Google’s acquisition of Fitbit faces setbacks in Australia

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Fitbit announced in 2019 that it would be acquired by Google. Before the takeover can be arranged, authorities must give their opinion. Google previously managed to win over the European Commission – in Australia it is not yet that far, warns the Australian ACCC.

Acquisition of Fitbit

Fitbit has been preparing to be acquired by Google since 2019. Despite the fact that it concerns two independent companies, the deal between the major powers must first be approved by different governments. An investigation was launched in the European Commission into the impact of the acquisition. With the investigation, the Committee focused on the way in which Google handles data from Fitbit users.

Google says it is only interested in the hardware, not the data from Fitbit users

There are concerns about any links between Fitbit users’ health data and the advertising data Google currently holds about its users. By linking the data, Google could create very specific profiles, giving it an ‘edge’ over its direct competitors in the advertising industry. Google previously announced that it would not link the data – that way it would not benefit from the data for its advertising industry.

Agreement is not a license

In July, the European Commission agreed on the proposal; in Europe, Google can continue the acquisition. Australia points out to Google on Tuesday evening that it is not a license to actually go ahead with the acquisition. The Australian Competition and Consumer Commission said on Tuesday that it does not agree with a proposal from Google – the committee says it will continue its own investigation and make a decision based on its own results.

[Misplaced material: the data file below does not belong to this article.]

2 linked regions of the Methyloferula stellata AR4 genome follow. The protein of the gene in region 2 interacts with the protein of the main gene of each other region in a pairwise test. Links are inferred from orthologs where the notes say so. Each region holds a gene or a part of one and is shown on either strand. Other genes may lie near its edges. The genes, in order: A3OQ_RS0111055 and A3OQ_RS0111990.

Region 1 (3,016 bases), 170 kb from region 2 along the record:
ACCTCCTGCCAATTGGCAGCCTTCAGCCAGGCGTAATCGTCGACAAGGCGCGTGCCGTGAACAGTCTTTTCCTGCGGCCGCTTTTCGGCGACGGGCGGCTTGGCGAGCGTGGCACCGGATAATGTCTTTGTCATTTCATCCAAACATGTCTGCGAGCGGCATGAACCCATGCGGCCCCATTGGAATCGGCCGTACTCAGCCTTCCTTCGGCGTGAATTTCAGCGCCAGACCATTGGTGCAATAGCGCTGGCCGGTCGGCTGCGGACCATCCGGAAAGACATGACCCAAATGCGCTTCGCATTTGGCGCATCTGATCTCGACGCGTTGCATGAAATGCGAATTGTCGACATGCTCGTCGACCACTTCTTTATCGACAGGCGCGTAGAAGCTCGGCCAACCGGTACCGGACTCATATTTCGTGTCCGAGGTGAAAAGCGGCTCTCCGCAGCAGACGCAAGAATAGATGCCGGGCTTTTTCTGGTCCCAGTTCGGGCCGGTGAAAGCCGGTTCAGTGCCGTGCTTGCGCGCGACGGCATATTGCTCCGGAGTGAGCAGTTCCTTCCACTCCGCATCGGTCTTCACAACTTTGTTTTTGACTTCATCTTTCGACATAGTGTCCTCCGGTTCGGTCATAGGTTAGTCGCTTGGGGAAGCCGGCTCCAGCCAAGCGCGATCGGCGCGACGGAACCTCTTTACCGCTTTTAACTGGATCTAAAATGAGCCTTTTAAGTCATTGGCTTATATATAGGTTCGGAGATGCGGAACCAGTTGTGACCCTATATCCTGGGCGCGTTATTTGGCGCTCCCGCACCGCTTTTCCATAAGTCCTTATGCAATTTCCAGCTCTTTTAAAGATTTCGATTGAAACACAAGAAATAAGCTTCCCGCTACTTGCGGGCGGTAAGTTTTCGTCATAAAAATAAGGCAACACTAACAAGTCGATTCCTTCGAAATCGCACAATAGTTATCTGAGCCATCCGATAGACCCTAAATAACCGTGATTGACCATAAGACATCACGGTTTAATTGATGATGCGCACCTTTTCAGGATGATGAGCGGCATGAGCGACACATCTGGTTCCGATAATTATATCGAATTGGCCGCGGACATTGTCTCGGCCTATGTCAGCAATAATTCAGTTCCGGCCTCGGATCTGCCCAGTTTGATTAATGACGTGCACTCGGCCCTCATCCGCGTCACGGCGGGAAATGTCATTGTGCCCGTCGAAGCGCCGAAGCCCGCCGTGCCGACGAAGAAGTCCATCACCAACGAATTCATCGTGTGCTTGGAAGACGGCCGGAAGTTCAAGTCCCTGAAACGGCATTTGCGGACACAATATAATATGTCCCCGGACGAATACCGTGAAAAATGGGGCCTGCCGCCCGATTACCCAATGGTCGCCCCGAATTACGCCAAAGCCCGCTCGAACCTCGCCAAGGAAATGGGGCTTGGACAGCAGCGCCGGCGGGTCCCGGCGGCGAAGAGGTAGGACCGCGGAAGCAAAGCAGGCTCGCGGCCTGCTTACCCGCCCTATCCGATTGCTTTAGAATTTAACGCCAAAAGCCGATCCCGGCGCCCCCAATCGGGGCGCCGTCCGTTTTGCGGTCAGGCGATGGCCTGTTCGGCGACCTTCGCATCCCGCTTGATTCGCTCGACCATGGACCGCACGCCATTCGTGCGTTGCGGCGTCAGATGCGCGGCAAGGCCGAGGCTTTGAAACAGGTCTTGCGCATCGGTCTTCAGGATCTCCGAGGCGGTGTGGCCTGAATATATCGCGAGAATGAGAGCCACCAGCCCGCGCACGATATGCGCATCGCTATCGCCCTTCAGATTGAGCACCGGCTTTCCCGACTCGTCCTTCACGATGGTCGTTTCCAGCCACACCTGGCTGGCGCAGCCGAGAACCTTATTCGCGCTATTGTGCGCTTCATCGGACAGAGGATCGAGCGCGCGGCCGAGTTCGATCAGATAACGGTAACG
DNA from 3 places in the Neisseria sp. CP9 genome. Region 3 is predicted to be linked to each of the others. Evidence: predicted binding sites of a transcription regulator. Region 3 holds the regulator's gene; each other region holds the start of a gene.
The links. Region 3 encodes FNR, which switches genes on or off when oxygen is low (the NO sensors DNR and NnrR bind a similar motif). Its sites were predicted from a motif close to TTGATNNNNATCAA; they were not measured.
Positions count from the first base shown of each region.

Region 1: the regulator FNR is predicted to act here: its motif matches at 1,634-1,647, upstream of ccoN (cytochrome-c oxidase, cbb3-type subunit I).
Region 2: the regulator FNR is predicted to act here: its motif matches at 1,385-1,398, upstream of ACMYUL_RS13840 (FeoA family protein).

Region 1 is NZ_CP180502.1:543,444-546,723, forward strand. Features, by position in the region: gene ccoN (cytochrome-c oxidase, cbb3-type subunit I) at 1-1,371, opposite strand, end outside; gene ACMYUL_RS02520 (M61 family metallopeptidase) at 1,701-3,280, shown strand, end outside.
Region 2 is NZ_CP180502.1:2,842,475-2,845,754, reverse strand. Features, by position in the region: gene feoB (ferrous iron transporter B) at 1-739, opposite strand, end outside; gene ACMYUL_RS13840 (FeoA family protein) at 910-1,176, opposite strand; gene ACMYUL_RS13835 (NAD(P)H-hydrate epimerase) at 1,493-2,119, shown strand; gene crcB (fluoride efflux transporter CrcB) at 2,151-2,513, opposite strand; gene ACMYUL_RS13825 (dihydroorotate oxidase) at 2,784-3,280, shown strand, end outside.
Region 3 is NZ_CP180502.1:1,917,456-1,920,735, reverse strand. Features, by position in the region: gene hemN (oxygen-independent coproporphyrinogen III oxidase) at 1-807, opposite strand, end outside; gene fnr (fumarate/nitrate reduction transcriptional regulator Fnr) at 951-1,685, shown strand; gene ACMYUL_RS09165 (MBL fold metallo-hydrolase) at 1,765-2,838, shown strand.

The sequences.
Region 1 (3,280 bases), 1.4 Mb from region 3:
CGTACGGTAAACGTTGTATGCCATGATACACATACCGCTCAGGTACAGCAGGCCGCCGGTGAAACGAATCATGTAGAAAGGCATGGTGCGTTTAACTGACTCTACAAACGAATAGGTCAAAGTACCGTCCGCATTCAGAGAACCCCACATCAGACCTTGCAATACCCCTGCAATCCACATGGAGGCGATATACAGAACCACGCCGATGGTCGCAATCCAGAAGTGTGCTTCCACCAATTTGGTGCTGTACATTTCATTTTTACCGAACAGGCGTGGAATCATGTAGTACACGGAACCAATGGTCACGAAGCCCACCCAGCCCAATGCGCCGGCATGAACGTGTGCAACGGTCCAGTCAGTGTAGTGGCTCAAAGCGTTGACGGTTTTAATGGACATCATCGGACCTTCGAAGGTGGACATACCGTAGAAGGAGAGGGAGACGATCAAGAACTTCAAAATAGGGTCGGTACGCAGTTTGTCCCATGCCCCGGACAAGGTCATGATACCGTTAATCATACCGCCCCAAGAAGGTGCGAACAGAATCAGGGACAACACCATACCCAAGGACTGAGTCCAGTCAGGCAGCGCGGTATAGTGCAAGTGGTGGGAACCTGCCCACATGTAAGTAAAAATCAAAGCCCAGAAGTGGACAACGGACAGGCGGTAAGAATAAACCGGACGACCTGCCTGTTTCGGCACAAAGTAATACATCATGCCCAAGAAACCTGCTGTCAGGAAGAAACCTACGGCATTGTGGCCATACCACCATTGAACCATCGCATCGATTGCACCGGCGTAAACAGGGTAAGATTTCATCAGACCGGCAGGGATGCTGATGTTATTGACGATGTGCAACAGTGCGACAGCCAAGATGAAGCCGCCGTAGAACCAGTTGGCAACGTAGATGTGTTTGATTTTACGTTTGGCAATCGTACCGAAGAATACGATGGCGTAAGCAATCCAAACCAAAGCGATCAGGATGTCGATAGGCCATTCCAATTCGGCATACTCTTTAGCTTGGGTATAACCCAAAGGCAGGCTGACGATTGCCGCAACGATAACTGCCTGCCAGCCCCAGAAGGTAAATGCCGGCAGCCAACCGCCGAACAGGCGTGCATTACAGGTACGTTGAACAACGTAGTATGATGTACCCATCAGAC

The ACCC is expected to present the report on March 25 concluding whether the search giant is entitled to acquire Fitbit, or what objections the committee has against a takeover of the smartwatch maker. Google is asked, in Tuesday evening’s message, to await this investigation. Rod Sims, chairman of the ACCC, said a violation of this request could lead to legal action – which could result in a fine of up to $ 400 million.

No US agreement (yet)

Australia is not the only party in the lack of takeover: in the meantime, a decision from the US is being awaited. In both countries, governments are wondering to what extent the takeover of the manufacturer will lead to a change in Google’s competitive position. When the US will release more information about their decision on the deal is still unknown. Google, meanwhile, says it will stay in touch with the ACCC to be able to answer ‘questions about the deal’.

What do you think of the deal between Google and Fitbit? Should governments put an end to the deal, or do you think private parties should be able to make decisions independently or are you just in the middle? Let us know in the comments at the bottom of the article.

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